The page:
With the prospect of beating against a force 5, albeit with the current, I was thinking I might end up motoring the length of the western Solent. However once past Hurst Narrows the wind subsided. As I continued to motor until past Yarmouth the wind continued to decrease; by 1310 Seatern was sailing with one reef and by 1320 under full main and jib. I’ve often noted stronger winds in the region of Hurst, possibly it’s a headland effect from Sconce Point? The Bramble Met post data don’t show the strong winds I experience in the North Channel, however they do show the wind decreasing in the afternoon.

A long starboard tack was taking Seatern towards Sowley Barrier but I noticed that a Cornish Shrimper, which had been a little way ahead, was now far ahead! Clearly there was more current and/or wind on the Isle of Wight side of the Solent so I tacked back there and, for the rest of the way back to Lepe, used short tacks to keep Seatern in the current.

Near East Lepe, normal order was restored when I tacked well ahead of the Shrimper! The wind was now SE and from Lepe Spit I could hold a starboard beat along the northern edge of the Thorn Channel, and crossed to the green side between Castle Point and Reach. Soon after bearing away to run down Southampton Water I saw a capsized dinghy off towards the Coronation buoy. I headed up towards them with sails eased until I saw that they were upright and had refitted the boom to the gooseneck; they gave a wave of acknowledgement – it was an RS400 (I blame Nick Peters!).

Back on course I saw a catamaran capsize up ahead in the Hamble Spit area. I tried calling Calshot NCI on 65 to check that they had eyes on but got no reply. I wondered whether they were busy watching the “incident” but now realise it was around watch change-over time and maybe they didn’t hear my call. I’ve penned a note for the Bulletin suggesting greater vigilance!

During the trip I’d noticed the Tiller pilot making unusual noises and on the near-run down Southampton Water it was unable to hold Seatern on course. It was as if a clutch was slipping. I decided it would be sensible to furl the sails and lower the mast whilst still out in Southampton Water where there was plenty of sea room so at about 1630 off Netley I turned into the wind and started getting the sails down. However, once drifting, I realised it was quite choppy and decided to get into more shelter before lowering the mast.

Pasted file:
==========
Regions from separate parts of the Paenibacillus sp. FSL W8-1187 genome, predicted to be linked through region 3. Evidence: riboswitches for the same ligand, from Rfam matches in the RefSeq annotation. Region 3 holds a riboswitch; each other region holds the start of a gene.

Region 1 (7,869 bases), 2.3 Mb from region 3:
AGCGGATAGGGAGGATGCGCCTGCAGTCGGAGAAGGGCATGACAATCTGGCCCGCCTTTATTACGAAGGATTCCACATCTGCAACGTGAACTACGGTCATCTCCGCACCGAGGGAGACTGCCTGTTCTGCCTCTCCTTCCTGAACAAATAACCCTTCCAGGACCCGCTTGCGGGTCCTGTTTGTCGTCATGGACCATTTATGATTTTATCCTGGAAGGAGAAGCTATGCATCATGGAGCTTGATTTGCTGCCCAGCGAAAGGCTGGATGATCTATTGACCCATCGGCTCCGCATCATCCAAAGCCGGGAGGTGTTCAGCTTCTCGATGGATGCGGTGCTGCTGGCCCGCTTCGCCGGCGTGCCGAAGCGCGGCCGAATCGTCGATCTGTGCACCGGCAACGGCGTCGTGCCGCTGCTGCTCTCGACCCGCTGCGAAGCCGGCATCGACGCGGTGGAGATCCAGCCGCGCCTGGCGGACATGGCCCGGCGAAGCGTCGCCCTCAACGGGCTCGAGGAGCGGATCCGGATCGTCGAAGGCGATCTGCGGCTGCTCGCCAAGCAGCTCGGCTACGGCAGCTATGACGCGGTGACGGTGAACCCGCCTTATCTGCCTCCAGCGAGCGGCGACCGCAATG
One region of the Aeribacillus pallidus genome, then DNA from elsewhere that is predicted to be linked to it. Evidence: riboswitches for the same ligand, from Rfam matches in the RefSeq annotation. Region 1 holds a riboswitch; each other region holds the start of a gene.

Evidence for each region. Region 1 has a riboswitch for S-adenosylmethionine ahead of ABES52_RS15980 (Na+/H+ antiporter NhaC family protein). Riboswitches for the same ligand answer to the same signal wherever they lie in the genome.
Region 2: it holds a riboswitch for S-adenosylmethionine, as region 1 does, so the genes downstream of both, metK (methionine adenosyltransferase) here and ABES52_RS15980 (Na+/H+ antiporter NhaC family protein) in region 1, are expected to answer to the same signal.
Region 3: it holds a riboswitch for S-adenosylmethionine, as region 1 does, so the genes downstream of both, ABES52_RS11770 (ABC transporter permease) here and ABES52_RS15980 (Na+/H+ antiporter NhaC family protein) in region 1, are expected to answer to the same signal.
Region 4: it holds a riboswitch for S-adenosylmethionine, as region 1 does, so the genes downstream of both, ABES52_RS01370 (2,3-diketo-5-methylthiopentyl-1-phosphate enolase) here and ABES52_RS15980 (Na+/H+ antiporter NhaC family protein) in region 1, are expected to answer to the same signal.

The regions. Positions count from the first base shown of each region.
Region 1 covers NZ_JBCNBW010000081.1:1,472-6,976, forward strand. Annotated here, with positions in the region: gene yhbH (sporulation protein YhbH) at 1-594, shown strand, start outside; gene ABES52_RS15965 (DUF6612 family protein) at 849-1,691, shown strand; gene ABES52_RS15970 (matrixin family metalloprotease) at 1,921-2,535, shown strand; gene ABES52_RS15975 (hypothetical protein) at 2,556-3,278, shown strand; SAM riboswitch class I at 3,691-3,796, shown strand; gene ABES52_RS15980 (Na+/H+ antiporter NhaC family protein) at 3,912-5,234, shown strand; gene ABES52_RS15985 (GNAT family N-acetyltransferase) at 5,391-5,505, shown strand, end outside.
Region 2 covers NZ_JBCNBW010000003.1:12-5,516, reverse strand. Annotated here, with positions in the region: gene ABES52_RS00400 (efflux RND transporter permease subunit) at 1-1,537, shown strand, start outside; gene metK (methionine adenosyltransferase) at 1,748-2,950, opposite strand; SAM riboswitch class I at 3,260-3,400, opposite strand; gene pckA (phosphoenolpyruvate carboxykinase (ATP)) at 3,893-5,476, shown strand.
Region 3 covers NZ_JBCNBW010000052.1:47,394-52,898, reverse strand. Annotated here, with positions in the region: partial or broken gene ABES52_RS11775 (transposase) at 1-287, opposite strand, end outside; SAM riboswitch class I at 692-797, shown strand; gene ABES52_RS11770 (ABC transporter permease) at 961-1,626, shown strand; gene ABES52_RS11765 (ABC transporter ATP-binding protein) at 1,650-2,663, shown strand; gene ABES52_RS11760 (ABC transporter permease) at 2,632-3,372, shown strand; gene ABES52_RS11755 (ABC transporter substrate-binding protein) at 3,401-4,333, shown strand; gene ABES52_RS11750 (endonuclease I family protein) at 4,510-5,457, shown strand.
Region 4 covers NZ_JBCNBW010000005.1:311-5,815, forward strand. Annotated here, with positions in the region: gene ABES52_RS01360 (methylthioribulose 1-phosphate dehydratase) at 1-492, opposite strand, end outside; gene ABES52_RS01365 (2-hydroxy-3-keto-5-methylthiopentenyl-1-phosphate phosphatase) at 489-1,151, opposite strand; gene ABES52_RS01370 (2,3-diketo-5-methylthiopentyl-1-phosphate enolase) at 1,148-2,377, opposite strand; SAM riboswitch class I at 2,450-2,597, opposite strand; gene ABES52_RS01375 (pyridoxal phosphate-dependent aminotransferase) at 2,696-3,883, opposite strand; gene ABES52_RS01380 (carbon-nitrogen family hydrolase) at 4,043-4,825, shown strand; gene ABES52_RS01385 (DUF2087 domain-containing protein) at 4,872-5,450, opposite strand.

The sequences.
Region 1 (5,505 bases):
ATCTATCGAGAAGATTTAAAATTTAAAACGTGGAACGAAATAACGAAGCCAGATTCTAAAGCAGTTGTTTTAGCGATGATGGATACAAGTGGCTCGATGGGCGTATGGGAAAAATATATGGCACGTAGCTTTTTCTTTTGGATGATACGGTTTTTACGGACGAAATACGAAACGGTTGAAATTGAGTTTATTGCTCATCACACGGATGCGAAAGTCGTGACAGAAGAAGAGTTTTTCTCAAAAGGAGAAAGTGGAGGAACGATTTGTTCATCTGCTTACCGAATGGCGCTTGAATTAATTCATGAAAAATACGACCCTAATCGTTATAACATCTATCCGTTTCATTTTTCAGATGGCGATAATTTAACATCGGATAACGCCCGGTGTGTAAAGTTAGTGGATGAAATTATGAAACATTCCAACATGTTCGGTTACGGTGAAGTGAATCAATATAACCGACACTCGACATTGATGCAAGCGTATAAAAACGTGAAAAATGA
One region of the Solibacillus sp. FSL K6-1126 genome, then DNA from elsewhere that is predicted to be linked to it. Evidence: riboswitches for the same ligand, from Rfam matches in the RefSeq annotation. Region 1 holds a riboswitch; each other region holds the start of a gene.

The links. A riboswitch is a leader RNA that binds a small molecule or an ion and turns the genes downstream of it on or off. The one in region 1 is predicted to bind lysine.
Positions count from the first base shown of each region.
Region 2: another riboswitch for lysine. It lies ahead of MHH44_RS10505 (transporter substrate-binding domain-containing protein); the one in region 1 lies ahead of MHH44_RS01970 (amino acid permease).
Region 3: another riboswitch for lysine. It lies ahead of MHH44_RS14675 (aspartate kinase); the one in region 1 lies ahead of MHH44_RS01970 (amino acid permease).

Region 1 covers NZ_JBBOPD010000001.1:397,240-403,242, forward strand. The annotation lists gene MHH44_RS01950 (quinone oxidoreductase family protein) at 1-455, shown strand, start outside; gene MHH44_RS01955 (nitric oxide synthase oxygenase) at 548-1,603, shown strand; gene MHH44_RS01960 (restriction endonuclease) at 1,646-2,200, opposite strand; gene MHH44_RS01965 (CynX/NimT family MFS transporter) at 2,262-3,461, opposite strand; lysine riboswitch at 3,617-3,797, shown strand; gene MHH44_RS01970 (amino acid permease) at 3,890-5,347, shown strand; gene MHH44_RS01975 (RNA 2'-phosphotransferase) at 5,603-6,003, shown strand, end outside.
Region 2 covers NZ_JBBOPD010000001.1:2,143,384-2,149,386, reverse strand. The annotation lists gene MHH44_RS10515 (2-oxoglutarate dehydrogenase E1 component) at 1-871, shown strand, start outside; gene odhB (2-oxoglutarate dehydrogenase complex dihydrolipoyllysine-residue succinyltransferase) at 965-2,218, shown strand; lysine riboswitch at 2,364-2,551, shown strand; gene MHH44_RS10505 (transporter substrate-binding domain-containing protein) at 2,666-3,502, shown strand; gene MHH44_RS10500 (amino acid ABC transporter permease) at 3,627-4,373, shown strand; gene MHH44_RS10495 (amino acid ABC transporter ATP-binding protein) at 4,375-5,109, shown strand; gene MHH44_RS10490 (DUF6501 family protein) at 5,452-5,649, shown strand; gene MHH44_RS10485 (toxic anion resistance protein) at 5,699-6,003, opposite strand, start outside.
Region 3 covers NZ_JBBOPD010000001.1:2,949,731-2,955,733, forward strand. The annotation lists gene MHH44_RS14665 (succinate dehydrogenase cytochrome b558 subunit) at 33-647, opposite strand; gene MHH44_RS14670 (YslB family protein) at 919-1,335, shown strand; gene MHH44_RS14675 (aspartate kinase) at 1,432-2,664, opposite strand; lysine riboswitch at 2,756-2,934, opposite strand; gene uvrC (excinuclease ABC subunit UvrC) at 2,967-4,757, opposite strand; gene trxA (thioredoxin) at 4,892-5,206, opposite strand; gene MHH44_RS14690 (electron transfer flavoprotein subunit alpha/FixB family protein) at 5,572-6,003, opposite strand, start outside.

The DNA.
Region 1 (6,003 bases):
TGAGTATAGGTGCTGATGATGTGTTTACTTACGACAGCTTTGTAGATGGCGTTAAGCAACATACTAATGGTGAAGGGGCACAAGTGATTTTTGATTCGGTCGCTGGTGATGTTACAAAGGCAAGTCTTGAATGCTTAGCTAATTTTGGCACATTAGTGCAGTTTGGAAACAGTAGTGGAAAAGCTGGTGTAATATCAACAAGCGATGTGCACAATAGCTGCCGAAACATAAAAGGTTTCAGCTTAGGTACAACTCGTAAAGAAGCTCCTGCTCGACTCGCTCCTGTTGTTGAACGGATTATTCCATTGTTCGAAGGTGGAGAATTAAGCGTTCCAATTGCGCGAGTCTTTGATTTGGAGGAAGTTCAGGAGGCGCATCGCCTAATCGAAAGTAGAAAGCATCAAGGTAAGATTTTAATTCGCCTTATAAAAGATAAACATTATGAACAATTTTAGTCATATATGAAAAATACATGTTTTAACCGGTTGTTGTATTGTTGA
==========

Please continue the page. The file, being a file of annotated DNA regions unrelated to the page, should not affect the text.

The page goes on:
Of course, once in the river Seatern became part of a procession of boats and, despite my moving outside the green side of the channel, the yacht behind followed me rather than plotting it’s own course. It was coming very slowly too and once opposite the old Thorneycroft quays, I had to circle round before it finally headed past me and I could start lowering the mast. All the distraction messed up my routine and I started lowering the mast without having attached the lower shrouds. As I discovered that, drifting up river with the mast off vertical and the boom swinging around, who should come heading up towards me but SP! I gave them a thumbs up although it must have looked far from a controlled situation! Twice Seatern was drifting close to the mooring poles near the water sports centre before I got things sorted.

In contrast getting the mast back up after coming under Northam Bridge went without incident. Seatern just drifted on the current and fortunately no rowers or other boats came along. Seatern was back at the jetty at 1815 after some 55.8nm over the ground, the fifth longest sail so far… not bad for a shakedown cruise!

[photos from trip]